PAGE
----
Drama Guild Will Give Dramatization
of Mark Twain’s Story Jan. 21
at Eugene Theatre
Huckleberry Finn, a play in four
acts, based on the story by Mark
Twain, will be presented by the Uni
versity of Oregon class in Dramatic
Interpretation on January 21, at the
Eugene Theatre. This performance
will be given under the auspices of
the Drama Guild.
The caste has been rehearsing un
der the leadership of Professor Red
that will be used to secure “realism”
are a raft and a horse and buggy.
Following is the list of characters:
Piney, property of Miss Sawyer....
... Maarjorie Cogswell
Jim, property of Hiss Watson .
.. Alexander Bowen
die several times a week for over a
month, and promises to produce a
first class show. Among the devices
Chinese Noodles’ House
Everything in Chinese Noodles
10:00 a. m. to 1:00 p. m.
63 Sixth Avenue East
MY BUSINESS IS
FIXING SHOES RIGHT
Jim“ The Shoe Doctor'
Club Barber Shop
0. W. 1BLAIR H. T. CUTTER
Telephone 392 47 E. 7th, Eugene
All kinds of Ladies' and Men's
Clothing cleaned and pressed. Men’s
Hats blocked. First class work guar
anteed. Prompt service.
FRED HARDESTY, University Agent
A “Terrible Slim Old Maid” .
. Josephine Moorhead
“Pap,” Huckleberry’s father .
...*...... Mr. Smith
Huck Finn, a “poor, lost lamb”.
. Professor Reddie
Widow Douglas, his benefactress ....
Ben, one of Tom’s pals .
.... Ben Fleischmann
Tom Sawyer, the terror of the town
Miss Sawyer, Tom’s Aunt Polly.
An Old Man with a past, alias the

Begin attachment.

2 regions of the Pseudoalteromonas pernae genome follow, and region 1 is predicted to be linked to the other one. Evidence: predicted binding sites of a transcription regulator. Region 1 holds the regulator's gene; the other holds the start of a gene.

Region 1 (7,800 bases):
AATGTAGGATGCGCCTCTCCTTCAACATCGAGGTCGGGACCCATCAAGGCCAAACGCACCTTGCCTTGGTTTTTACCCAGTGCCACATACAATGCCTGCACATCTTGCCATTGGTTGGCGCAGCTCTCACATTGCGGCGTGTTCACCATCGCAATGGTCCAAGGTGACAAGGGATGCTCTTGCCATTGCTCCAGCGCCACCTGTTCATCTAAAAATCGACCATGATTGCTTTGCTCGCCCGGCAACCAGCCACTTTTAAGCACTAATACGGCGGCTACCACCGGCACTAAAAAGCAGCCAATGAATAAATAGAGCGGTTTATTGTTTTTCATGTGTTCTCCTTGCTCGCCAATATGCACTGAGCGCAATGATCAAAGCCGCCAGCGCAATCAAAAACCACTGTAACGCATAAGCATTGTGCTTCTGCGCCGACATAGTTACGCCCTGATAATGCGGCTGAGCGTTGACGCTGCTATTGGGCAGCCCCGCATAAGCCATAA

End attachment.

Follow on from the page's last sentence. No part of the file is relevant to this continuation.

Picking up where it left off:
“Late Dauphin,” .Ralph Ash
A Young Man with a past, alias the
“Rightful Duke of Bridgewater”
..-.+. Mandell Weiss
Jake Greenfield, a sieve .
Jeanna Phelps . Nellie Cox
Mary Jane Phelps, a girl with sand
. Beulah Stebno
Widow Bartley...Mrs. Thome
Dr. Robinson .... Melvin Jordan
Hines, a blacksmith.Fred Hardesty
Mr. Harvey Wilks Sophus Winther
Mr. William Wilks_.Hugh Watkins
The Undertaker .Mr. Smith
Mrs. Phelps, sister to Miss Sawyer
Silas, her husband. Ralph Ash
Mathilda Angelina Araminta, their
Thomas Franklin Jefferson Benja
min Phelps . Einer Hentze
Susie Polly, their youngest..
.—. Theresa Cox
Lize, a negress .Marjorie McGuire
Paints,Oils and Glass
742 Willamelle Street
829 Willamette Street
And the best of service
Bangs’ Retry Company
Corner eighth ana Pearl
When you are looking
for something really
good, drop in for
some of our
‘ Just off the Campus” 11th & Alder
"Oje (College XtTen’s
Sale Slops Jan. 16, at 9 p. m.
Genuine $5, $6 and $7
With each ALL WOOL SUIT or
TAILOR MADE, MADE TO
FIT, MADE TO SATISFY
Regular $25 suit at $15, with 1 pair Extra Pants FREE
Regular $30 suit at $20, with 1 pair Extra Pants FREE
Our Prices Never Change—They Are Always
$15 to $20
Every piece of goods in the house must jgo—
Come at once as this sale closes January 16
World’s Largest Tailors
ru 9 lqi yuai ■ an
$15 to $20
117 Stores in U. S.
657 Willamette St. Register Building